Dear Pennsylvania Senators…

By Carol Galante

Dear Pennsylvania Senators:

I am writing to ask that you vote for Senate Bill 261.

I want to be clear that I do not hate the church but I hate the behavior of those in charge. I have been an active member of the Catholic Church in Philly (40 years) and worked as a director of parish religious education for children for nearly 20 years. The altar of my wedding (40 years ago), I now see as the altar of an accused priest whose identity was disclosed in the Pennsylvania Grand Jury Report. My beautiful memory of that sanctuary has changed forever.

I have been following the church closely on this matter since the scandal broke. I was a theology student and worked with children through Church programs back then. Moral theology and social justice were the focus of my study and writings. When I read those papers now, I realize how my reaction has intensified over the years toward those who selfishly protect predator priests and deny the abuse to victims, survivors and their families.

Within the church it’s called sin, but in society it’s called crime. The pope needs to handle internal Church changes. Lawmakers need to handle this civilly.

I have many friends (lay and clergy) in the Catholic Church who want to reclaim our church. They were told to shut up, mind their own business and obey the bishops. Too MUCH of the bishops’ power is spilling over in our state and country.

A two-year window would support Catholic teaching within the principle of “restorative justice.” I wonder if the catholic lobbyists and even the bishops are aware of these teachings. It’s what our current moral theology teaches. Opening a two-year window would help heal and restore my church, survivors and society.

Across the US, all eyes are watching Pennsylvania to see what happens with this bill. We know where this is heading in our country with a federal investigation. There are continued revelations of clergy abuse and a systematic cover up. How is PA going to be perceived if this bill fails to go through? I have heard PA called the “pedophile state.”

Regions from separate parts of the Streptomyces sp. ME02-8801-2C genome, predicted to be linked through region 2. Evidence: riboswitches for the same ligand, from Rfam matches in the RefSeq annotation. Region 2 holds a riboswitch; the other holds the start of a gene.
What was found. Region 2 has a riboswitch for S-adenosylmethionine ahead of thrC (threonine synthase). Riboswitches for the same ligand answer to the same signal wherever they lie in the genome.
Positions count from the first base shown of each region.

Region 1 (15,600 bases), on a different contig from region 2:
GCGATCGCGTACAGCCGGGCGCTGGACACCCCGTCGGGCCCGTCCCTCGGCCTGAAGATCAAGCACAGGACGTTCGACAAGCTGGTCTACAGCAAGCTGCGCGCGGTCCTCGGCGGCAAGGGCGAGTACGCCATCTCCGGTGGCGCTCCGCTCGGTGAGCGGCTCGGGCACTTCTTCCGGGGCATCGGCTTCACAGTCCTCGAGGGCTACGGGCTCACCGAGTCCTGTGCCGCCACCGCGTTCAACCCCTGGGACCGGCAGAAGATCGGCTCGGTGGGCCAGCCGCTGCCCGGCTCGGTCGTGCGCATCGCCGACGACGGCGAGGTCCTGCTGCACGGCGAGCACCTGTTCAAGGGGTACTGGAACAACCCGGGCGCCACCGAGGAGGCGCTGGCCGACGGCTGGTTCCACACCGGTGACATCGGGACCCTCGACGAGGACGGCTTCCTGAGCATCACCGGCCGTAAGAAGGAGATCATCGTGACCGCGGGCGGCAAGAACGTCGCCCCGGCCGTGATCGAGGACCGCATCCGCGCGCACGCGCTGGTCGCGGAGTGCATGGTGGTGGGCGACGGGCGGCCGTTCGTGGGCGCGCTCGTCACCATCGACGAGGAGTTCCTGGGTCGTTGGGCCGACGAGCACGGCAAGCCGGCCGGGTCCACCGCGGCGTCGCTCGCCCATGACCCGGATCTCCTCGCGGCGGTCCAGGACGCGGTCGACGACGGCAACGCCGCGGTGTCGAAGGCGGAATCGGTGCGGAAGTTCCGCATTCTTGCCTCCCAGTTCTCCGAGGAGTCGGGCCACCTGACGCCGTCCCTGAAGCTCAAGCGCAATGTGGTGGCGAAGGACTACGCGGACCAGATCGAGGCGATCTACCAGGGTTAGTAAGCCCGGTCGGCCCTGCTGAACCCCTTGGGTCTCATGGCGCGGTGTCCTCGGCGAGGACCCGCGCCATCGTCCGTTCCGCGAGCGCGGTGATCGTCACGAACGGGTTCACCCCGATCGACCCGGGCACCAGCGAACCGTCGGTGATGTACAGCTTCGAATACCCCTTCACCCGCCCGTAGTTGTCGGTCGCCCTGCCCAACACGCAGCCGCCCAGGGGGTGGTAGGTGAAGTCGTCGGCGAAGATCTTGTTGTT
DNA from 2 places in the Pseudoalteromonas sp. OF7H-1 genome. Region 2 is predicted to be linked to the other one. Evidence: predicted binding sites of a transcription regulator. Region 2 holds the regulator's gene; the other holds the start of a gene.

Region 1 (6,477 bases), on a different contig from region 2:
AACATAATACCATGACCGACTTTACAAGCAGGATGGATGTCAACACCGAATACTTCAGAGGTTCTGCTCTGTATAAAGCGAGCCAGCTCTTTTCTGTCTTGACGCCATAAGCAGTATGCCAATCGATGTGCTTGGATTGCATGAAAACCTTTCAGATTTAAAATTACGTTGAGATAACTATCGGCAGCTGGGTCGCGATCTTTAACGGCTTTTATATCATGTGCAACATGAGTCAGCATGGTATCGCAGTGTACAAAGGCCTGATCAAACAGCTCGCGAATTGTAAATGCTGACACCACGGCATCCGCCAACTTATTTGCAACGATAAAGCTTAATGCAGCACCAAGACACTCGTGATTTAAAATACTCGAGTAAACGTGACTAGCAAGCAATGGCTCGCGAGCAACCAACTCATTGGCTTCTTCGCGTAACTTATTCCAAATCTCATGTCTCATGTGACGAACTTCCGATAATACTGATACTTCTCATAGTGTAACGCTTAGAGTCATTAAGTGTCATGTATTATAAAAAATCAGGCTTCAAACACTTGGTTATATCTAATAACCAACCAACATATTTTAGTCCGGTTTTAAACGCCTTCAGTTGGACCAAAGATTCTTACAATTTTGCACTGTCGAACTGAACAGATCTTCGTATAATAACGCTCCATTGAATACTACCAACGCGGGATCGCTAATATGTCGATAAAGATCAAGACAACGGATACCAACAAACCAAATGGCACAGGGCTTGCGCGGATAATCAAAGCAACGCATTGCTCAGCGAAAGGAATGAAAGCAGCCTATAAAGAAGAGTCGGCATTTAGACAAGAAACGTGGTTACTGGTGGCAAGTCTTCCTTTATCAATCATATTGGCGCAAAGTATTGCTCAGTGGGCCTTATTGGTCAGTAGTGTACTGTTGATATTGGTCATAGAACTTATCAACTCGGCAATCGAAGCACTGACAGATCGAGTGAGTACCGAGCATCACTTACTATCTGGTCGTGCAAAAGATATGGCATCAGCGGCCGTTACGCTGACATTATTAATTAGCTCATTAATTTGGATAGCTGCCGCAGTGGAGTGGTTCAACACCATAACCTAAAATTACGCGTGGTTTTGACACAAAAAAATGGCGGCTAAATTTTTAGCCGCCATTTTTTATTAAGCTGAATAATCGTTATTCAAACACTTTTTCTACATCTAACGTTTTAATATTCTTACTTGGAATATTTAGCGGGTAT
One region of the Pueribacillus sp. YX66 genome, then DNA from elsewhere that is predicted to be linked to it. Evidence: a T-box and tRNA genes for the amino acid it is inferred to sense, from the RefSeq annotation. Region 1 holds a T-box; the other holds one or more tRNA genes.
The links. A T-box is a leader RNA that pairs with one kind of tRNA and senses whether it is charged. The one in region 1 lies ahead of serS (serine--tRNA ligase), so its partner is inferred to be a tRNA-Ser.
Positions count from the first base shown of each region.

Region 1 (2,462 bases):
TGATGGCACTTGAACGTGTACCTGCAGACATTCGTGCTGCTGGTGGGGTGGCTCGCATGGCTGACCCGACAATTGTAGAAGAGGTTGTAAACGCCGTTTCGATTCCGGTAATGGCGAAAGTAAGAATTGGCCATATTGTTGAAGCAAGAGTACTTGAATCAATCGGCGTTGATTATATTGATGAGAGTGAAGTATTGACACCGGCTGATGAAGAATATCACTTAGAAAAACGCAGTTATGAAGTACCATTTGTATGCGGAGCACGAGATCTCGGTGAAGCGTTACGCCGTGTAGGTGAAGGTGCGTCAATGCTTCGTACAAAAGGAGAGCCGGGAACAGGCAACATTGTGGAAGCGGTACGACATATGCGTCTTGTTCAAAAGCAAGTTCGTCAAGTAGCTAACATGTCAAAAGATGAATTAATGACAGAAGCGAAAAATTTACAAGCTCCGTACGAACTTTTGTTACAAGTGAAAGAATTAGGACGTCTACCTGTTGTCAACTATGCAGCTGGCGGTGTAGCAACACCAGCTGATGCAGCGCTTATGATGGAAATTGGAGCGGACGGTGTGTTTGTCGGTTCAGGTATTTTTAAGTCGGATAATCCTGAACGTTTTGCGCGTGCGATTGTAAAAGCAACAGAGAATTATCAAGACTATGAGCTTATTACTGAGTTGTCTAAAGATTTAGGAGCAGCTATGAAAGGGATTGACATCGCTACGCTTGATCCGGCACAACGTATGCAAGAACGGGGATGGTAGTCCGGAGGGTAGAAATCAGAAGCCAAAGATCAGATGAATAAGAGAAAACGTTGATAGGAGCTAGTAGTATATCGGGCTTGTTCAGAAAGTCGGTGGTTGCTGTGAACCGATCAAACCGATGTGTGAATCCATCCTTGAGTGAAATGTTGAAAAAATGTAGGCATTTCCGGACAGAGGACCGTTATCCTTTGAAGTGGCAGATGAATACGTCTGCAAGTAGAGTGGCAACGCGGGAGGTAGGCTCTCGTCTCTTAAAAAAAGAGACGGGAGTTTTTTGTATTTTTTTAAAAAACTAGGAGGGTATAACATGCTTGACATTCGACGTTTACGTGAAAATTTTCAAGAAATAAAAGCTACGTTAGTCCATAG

My sibling’s question echoes. “How can you work in a church that abuses children.” I thought I could help change things from within, but I have learned that can’t be done now. It’s up to you. Our laws need to reflect our values and we need to care for children.

Let’s face it, if the bishops knew what was right to do for the people, it would have already been done. They listen to lawyers who encourage secrecy. Bishops don’t have to follow their own Charter for the Protection of Children.

I can’t expect all lawmakers to be know what makes this church tick, but I can expect that you can look at this as a bill and know that it would protect children and families.

We need our legal system and our politicians to lead the way. Please vote yes for HB 261.

Thank You!

Carole Galante

Editor’s note: Please contact your PA state senator to let him or her know that you’d like them to vote yes for a two-year window for victims of childhood sexual abuse whose cases previously fell outside the statute of limitations. Find your senator’s name and contact information at this link.

Catholic League President Responds to Judge Anne Burke’s Column

Catholic League president William Donohue responds to a guest column in the Chicago Tribune written by Illinois Court Judge Anne Burke, who also served as interim chair of the National Review Board, organized by the U.S. Bishops’ Conference to monitor clergy sex abuse. (READ HER COLUMN HERE)

“Catholic Bishops Indicted by ‘Reformer Judge,'” guest column by William Donohue for Spero News, April 29, 2011.

“Anne Burke misrepresents the situation in the Philadelphia Archdiocese, and indicts every bishop in the United States.

Burke’s accusation of a cover-up in Philadelphia is factually wrong and morally scurrilous: she cites 24 priests who are accused of wrongdoing, never mentioning that most of them were previously investigated and allowed to stay in ministry (unlike others who did not pass muster with earlier probes), precisely because the charges were unsubstantiated. The only reason they are being reinvestigated is because the Philadelphia Archdiocese decided this was the proper response to resurrected accusations made in a third grand jury report.

Burke makes it sound as if the Archdiocese is comfortable with allowing molesters to walk the streets of Philadelphia. This is a smear. She also gives the impression that all of these priests are guilty of some serious crime. Truth to tell, none has been found guilty of anything, and many of the accusations are more absurd than they are serious.

If this isn’t bad enough, Burke indicts every bishop in the nation. “This makes me wonder what kind of people we are dealing with when we engage the bishops?” Her conclusion: “Are they ever to be trusted?” Her statement is unqualified, demagogic and irresponsible.

This is nothing new. In 2006, Burke justified removing priests from ministry on the basis of one unsubstantiated accusation: “We understand that it is a violation of the priest’s due process—you’re innocent until proven guilty—but we’re talking about the most vulnerable people in our society and those are children.” Burke’s problem extends beyond the Catholic Church—she has a problem with the U.S. Constitution.”